by Yara Ghazal, Ilyana Hohenkirk, Tracy Kugler, and Kelly Searle
Malaria, like many vector-borne diseases, impacts health, economic growth, and society. The burden of malaria incidence and death is concentrated in Sub-Saharan Africa; in 2020, 95% of all malaria cases and 96% of all deaths occurred in Sub-Saharan Africa (WHO, 2022). Malaria impacts not only population health but also the economic growth of these 32 countries. It is estimated that up to 1.3% of economic growth in this region of Africa is slowed each year due to malaria (CCP-JHU, 2015). Understanding malaria transmission is essential to ending its spread and creating a healthier and more prosperous future for developing nations.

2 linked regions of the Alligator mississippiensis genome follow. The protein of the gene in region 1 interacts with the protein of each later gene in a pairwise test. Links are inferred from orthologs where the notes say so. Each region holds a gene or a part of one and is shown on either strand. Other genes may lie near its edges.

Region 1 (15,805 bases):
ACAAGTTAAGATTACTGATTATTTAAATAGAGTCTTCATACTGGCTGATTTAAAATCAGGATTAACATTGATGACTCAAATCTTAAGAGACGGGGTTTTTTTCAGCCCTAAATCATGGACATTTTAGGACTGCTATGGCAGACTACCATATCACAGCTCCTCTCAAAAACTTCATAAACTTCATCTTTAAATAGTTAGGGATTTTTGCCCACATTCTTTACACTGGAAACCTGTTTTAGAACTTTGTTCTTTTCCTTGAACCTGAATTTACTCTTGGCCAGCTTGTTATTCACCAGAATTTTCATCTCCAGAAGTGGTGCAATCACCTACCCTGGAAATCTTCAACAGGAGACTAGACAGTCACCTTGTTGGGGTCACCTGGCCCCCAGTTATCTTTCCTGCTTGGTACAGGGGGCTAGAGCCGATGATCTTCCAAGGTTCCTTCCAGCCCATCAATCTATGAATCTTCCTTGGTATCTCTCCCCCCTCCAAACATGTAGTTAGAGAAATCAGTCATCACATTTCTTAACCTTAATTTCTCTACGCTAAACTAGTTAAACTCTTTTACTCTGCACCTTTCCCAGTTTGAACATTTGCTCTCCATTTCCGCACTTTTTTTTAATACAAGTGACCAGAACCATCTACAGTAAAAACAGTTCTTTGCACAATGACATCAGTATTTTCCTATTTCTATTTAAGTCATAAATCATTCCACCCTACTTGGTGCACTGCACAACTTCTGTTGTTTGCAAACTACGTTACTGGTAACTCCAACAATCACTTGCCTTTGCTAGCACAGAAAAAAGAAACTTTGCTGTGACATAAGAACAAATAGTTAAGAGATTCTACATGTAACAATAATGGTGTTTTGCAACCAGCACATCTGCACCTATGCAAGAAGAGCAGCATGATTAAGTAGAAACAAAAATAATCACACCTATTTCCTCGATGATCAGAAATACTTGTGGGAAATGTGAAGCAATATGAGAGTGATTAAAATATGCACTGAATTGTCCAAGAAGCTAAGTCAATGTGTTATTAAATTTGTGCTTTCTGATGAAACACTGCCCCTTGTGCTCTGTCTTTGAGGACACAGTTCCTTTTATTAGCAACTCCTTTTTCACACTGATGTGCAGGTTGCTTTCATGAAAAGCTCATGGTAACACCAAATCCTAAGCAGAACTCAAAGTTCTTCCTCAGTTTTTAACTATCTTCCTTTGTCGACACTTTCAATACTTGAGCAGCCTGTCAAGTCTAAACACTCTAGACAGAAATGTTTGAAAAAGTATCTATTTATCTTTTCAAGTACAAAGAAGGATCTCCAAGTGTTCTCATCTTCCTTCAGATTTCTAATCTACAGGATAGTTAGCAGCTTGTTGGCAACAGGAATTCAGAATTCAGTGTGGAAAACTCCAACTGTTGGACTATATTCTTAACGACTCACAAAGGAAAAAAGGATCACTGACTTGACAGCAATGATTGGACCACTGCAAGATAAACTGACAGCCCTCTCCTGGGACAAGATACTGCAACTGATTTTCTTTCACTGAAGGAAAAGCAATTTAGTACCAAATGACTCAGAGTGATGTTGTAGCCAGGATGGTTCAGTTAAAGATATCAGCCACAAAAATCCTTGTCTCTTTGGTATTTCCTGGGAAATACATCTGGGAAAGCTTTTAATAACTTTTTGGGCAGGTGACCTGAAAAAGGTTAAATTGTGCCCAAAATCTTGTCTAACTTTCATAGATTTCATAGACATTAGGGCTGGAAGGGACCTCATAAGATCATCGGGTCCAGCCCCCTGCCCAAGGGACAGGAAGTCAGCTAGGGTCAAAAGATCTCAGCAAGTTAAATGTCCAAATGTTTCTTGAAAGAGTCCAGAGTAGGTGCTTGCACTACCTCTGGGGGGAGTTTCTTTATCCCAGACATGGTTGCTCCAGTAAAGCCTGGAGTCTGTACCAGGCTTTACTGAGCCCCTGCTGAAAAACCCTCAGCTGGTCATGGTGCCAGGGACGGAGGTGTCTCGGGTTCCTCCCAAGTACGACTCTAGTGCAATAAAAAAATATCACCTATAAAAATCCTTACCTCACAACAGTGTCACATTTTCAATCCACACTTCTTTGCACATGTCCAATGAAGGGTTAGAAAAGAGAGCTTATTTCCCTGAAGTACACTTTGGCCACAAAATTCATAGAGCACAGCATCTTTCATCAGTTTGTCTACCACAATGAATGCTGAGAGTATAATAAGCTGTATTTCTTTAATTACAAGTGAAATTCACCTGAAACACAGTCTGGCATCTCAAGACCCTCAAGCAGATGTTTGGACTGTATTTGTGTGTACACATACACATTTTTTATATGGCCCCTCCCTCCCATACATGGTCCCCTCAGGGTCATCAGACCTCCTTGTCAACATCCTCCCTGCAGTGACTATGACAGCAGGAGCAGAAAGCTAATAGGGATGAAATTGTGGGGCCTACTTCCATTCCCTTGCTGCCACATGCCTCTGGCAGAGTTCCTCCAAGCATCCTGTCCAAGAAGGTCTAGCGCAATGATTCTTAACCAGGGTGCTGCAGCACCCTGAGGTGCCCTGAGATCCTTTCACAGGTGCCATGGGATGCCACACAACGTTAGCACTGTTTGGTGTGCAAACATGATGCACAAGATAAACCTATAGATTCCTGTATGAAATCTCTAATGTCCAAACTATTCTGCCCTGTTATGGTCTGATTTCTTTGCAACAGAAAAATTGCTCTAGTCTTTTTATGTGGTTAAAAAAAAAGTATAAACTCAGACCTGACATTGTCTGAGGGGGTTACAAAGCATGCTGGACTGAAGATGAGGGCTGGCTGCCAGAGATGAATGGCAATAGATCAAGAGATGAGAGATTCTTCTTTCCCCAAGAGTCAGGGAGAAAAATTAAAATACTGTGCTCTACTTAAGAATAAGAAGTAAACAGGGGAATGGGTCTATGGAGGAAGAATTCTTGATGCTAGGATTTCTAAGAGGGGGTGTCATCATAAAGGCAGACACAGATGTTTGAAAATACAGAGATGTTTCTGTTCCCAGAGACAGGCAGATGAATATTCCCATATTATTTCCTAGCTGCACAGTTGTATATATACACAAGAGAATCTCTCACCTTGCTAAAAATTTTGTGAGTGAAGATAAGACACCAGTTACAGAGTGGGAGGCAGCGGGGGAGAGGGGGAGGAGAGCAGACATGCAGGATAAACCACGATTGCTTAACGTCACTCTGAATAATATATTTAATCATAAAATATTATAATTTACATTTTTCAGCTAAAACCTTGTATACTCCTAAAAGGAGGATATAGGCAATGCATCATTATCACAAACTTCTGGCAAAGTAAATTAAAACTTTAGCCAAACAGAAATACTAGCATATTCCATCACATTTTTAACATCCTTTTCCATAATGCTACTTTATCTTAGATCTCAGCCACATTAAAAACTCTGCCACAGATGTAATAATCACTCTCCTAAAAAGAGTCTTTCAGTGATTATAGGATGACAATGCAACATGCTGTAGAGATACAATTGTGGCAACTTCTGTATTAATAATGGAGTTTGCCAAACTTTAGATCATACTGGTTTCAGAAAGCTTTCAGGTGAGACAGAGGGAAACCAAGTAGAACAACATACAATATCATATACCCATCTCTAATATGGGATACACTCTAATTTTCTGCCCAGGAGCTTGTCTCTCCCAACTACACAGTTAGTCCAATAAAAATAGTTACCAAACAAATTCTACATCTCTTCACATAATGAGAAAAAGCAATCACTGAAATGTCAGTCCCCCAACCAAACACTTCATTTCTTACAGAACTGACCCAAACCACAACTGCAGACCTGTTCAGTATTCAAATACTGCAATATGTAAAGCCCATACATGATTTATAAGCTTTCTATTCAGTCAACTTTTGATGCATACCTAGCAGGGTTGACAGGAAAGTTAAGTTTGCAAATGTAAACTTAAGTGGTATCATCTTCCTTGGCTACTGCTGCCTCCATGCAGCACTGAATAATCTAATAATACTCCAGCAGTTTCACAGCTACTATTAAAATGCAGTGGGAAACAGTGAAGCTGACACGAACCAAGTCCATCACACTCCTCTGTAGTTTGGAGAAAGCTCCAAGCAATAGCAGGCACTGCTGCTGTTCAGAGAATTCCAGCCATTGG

The literature on malaria transmission patterns has shown that several environmental factors impact mosquito and parasite vital rates, and thus affect the transmission intensity, seasonality, and geographical distribution of malaria (Castro, 2017). Temperature and precipitation are the primary climate-based factors that influence malaria transmission patterns. Temperature creates geographical constraints for vector and parasite development. Increasing temperatures have been found to shorten mosquito maturation time and increase feeding frequency. However, areas of extremely high temperatures usually yield smaller, less fecund mosquitoes. In parallel, because mosquitoes often breed in pools formed by rainfall and flooding, the frequency, duration, and intensity of precipitation have a significant influence on mosquito populations.